- The Washington Times - Sunday, September 6, 2009

The call came in at 8:30 a.m.

Montgomery County police arrived at the Germantown crime scene near the intersection of Wisteria Drive and Misty Meadow Terrace to find a mess of green and yellow spray paint. Underneath it all, one of the department’s 60-some speed cameras was temporarily blinded.

Taunting the authorities was a painted smiley face staring out from the padlocked steel box that protects the camera’s computer equipment.

The strong feelings elicited by the cameras, which have taken the form of vandalism in more than two dozen cases in Montgomery County, are something other jurisdictions will likely face in coming weeks as they decide whether to place cameras on their own roadsides.

Montgomery County is currently the only Maryland county authorized to use speed cameras, but a state law that takes effect Oct. 1 authorizes cities and other counties to deploy the devices.

The Baltimore City Council passed legislation in August authorizing cameras to begin operation when the statewide law goes into effect.

Baltimore County will vote on whether to authorize cameras at a county council session Tuesday.

In the D.C. suburbs, the town of New Carrollton in Prince George’s County has approved cameras. Berwyn Heights will take up the issue next week, and District Heights officials are also interested in using cameras, as is the city of Frederick. The town of Cheverly is expected to pass its own legislation in October, though it’s not clear when or if cameras would be put on the streets.

“It won’t hurt to have the legislation on the books, but we may or may not use it,” said Cheverly’s town administrator, David Warrington. “It’s an umbrella in the trunk - if it rains, you have it.”

The town will test out one mobile camera, and its location will be updated daily on the town’s Web site, he said.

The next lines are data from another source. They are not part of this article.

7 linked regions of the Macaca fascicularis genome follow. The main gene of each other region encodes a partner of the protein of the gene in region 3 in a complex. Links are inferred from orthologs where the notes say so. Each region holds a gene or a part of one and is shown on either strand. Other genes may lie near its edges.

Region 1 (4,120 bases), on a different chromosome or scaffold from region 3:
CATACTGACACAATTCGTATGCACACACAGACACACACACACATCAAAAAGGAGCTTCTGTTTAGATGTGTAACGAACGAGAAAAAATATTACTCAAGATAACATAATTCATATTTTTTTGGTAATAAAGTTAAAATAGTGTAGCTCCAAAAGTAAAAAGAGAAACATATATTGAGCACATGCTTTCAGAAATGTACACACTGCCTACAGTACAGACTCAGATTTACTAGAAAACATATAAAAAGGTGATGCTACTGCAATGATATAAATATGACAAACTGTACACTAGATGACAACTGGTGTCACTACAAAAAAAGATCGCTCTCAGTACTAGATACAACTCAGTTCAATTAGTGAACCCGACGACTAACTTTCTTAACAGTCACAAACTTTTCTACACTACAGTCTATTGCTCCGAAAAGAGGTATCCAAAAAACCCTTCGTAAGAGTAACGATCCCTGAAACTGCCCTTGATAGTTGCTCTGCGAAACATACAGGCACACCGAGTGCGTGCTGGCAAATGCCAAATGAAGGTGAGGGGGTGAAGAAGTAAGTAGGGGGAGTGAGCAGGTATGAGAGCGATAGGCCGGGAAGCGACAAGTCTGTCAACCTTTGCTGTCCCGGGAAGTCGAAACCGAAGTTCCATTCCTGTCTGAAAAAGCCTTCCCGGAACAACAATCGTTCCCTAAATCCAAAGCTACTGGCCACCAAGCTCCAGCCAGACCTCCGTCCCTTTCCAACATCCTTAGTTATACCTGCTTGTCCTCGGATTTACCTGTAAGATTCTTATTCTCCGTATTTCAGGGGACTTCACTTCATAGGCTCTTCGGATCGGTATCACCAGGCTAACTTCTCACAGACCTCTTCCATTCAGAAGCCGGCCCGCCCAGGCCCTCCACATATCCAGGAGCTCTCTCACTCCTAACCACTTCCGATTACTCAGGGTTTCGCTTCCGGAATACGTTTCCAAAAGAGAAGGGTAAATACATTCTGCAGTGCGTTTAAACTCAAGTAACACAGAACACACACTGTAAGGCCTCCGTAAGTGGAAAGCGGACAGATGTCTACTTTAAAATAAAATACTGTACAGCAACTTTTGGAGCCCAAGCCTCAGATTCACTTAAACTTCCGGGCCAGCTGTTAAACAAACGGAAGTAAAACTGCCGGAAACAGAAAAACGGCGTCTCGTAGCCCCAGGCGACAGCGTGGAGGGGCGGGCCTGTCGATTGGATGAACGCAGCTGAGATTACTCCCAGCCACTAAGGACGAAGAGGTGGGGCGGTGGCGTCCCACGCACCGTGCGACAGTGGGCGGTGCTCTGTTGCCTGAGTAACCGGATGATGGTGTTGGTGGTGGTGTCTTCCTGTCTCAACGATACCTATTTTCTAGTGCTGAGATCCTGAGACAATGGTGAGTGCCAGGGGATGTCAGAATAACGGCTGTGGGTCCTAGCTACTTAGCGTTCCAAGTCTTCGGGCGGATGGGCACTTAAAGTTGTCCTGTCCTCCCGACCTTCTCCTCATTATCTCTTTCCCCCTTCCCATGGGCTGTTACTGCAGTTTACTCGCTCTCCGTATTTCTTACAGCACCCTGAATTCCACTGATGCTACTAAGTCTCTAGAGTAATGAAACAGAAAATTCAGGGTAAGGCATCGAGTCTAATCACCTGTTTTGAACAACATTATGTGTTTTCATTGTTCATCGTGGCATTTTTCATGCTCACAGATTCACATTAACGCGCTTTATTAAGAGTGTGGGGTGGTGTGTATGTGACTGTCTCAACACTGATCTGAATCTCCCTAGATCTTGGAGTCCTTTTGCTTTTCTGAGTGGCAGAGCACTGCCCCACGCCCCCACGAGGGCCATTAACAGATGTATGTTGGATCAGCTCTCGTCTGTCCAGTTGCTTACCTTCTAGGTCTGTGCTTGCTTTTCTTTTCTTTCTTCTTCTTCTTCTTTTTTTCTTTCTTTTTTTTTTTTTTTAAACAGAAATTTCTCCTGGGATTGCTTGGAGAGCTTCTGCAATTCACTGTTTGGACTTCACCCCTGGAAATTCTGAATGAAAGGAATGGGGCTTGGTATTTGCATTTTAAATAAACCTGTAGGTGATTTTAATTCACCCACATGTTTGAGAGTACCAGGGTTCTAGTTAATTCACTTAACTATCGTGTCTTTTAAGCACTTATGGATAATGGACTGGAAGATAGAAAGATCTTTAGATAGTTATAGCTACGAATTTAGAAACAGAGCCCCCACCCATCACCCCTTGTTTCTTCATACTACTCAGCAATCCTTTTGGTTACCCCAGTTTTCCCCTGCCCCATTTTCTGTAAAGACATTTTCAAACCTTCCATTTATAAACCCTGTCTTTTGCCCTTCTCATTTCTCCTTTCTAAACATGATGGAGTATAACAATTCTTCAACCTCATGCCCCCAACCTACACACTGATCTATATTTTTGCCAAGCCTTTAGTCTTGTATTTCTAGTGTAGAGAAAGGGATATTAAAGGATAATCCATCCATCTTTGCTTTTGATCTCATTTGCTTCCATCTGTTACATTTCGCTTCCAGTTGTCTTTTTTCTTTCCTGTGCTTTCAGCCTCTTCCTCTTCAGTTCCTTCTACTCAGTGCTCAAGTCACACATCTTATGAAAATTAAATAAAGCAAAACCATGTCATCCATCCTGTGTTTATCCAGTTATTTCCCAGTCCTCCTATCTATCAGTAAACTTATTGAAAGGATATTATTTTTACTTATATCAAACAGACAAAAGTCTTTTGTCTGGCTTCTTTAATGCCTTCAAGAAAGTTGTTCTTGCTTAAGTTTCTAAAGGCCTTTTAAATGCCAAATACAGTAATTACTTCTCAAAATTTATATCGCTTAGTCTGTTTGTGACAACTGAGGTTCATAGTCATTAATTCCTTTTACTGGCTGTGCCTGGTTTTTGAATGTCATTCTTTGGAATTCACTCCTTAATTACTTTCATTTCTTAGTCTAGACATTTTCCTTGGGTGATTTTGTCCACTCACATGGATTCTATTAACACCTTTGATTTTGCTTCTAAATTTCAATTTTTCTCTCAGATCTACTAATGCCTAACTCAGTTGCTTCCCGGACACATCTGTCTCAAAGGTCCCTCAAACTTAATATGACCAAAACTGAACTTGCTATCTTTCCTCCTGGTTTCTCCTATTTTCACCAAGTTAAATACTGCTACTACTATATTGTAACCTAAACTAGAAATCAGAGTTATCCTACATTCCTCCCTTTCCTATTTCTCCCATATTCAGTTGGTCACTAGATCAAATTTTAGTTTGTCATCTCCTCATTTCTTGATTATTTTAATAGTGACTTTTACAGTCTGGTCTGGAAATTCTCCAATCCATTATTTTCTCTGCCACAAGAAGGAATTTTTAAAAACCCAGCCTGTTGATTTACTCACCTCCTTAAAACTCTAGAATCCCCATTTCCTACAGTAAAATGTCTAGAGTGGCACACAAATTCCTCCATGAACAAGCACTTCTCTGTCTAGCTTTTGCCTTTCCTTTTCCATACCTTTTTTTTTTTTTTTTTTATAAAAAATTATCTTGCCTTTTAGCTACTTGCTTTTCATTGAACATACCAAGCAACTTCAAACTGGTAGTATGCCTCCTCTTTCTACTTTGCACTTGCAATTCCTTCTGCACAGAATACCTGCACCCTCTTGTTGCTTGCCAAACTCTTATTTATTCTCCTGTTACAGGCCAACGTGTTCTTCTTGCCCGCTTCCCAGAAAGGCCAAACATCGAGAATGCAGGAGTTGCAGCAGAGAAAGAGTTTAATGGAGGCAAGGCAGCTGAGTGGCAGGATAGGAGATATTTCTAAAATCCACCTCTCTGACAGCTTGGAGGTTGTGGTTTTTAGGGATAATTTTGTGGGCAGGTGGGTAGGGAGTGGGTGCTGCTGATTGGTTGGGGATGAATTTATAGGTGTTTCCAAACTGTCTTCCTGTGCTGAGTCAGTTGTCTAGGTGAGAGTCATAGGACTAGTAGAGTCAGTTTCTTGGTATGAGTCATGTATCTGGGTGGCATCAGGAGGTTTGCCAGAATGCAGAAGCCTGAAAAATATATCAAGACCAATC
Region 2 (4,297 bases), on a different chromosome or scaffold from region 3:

Vandalism, he said, “is always an issue,” but because the technology will be used in a limited manner, he doesn’t foresee trouble.

“Ours is going to be mobile in a trailer and moved by police daily, so whether that will make a difference, we’ll find out,” he said.

In Montgomery County, vandals have defaced automated speed cameras 27 times since they were first installed in 2007, according to police reports obtained by The Washington Times through the Freedom of Information Act.

Black spray paint is the weapon of choice, though yellow paint pellets are also popular. Vandals scratch glass lenses and pry open boxes to steal sensitive - and expensive - computer components, including modems, Web routers and wires.

Historically, county police have not liked to discuss the camera attacks for fear of putting the idea into people’s heads, said Lt. Paul Starks, a department spokesman.

The county has recorded 16 cases of spray-paint vandalism. Three times cameras have been pried open to expose or steal the components, and twice camera lenses have been intentionally scratched. Twice, cameras were shot with yellow paintballs, and one camera had its lens painted over with black nail polish. The remaining cases include various scratches and dents to camera poles.

Police say they know of no connections among the cases. According to the reports, camera technicians are usually the people discovering the damage.

Damage to the cameras range from $150 per painted camera lens to $10,000 in broken and stolen internal parts. Crimes committed include larceny, damage to public and business property, vandalism and graffiti.

The county now has 60-some fixed speed cameras and six mobile cameras.

Under the new state law, which Gov. Martin O’Malley signed in May, fines cannot exceed $40. Speeders can only be cited if they’re going at least 12 miles per hour over the speed limit. The cameras only can be placed within highway work zones or within a half-mile radius of school areas. The school cameras only can be turned on from 6 a.m. to 8 p.m. Monday through Friday.

A 30-day notice is required before tickets can be issued. The cameras also cannot be used on major bridges and tunnels, and signs must be posted to give drivers “adequate notice,” according to the Maryland Department of Transportation.

The Montgomery County police reports show Wilson Lane in Bethesda and Darnestown Road near Rockville are popular locations for the vandals. The year’s warmest months, March through July, were the most popular for camera vandalism. The most recent defacing occurred Aug. 8 when the internal components of a camera on Fisher Avenue in Poolesville were removed.

Three cameras were spray painted on July 24 alone.

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